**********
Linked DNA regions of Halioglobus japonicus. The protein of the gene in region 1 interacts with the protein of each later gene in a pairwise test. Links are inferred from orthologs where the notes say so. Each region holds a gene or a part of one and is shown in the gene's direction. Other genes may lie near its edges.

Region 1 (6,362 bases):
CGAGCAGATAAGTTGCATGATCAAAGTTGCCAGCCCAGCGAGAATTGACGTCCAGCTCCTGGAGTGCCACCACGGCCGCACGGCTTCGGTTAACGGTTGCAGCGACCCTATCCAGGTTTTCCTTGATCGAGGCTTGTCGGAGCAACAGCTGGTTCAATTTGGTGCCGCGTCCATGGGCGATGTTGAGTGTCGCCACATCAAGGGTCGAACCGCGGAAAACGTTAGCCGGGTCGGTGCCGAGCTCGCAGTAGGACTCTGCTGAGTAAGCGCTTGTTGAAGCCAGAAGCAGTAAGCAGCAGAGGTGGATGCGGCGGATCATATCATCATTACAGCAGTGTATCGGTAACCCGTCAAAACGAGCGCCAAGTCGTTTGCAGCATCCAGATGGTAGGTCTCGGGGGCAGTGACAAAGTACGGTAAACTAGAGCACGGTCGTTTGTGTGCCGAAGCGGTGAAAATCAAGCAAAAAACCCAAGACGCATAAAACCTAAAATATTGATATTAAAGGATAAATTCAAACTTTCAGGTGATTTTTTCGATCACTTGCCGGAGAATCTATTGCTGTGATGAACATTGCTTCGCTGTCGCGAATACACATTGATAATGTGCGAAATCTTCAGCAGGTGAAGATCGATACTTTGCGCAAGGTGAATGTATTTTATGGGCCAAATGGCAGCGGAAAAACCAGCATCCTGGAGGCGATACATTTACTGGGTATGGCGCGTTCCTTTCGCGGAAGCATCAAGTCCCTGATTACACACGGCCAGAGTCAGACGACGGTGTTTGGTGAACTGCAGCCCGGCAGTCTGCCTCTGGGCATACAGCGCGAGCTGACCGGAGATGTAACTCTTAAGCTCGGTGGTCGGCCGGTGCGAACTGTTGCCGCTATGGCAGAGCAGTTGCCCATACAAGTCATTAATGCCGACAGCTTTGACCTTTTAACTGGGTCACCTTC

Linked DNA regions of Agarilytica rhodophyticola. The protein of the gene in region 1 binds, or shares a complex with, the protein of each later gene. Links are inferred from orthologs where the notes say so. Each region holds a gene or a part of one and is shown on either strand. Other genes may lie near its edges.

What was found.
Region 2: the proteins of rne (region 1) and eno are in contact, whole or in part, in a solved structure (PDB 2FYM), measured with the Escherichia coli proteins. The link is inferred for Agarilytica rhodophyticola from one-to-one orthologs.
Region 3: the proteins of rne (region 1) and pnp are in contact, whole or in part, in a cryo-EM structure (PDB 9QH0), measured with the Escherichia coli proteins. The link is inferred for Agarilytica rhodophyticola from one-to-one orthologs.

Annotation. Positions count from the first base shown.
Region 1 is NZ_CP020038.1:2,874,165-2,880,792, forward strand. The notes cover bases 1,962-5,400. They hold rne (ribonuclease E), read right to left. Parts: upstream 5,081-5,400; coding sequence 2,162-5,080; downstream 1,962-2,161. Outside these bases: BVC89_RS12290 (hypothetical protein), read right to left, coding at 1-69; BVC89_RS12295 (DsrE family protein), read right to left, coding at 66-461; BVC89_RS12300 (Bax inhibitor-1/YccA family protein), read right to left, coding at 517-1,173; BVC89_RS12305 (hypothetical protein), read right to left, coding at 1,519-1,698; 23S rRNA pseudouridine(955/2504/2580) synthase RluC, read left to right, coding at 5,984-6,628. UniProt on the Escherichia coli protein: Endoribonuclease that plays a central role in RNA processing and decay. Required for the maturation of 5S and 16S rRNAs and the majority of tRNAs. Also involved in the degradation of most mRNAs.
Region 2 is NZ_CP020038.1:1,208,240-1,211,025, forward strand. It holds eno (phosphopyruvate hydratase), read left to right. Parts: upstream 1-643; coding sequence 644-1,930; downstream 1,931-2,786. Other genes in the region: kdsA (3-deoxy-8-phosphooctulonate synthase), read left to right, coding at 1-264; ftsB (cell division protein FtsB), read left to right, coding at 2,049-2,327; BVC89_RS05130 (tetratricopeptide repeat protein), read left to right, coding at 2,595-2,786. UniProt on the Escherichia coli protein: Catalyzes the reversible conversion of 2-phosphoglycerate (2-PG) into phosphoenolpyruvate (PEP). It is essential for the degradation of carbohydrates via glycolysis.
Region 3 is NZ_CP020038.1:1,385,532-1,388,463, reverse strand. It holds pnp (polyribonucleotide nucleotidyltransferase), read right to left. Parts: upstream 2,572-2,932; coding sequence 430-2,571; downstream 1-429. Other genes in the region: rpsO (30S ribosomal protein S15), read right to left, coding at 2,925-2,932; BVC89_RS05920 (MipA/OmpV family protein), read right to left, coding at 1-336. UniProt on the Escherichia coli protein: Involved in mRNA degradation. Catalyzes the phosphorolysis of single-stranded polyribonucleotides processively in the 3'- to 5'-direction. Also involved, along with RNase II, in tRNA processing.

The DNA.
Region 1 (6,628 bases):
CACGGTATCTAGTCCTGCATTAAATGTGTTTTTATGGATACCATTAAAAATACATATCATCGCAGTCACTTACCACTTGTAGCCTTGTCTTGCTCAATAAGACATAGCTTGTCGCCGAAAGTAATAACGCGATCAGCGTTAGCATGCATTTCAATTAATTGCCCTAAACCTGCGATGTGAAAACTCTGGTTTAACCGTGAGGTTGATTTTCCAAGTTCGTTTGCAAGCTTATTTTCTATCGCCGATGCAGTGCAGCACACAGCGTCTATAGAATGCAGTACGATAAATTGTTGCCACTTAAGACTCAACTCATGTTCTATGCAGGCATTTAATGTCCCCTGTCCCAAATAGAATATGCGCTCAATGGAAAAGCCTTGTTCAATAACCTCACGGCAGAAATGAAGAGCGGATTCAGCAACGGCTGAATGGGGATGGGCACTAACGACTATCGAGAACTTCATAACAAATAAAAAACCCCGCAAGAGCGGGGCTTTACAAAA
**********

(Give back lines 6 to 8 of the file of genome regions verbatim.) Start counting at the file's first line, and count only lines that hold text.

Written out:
Region 2: the proteins of rne (region 1) and eno are in contact, whole or in part, in a solved structure (PDB 2FYM), measured with the Escherichia coli proteins. The link is inferred for Agarilytica rhodophyticola from one-to-one orthologs.
Region 3: the proteins of rne (region 1) and pnp are in contact, whole or in part, in a cryo-EM structure (PDB 9QH0), measured with the Escherichia coli proteins. The link is inferred for Agarilytica rhodophyticola from one-to-one orthologs.

Annotation. Positions count from the first base shown.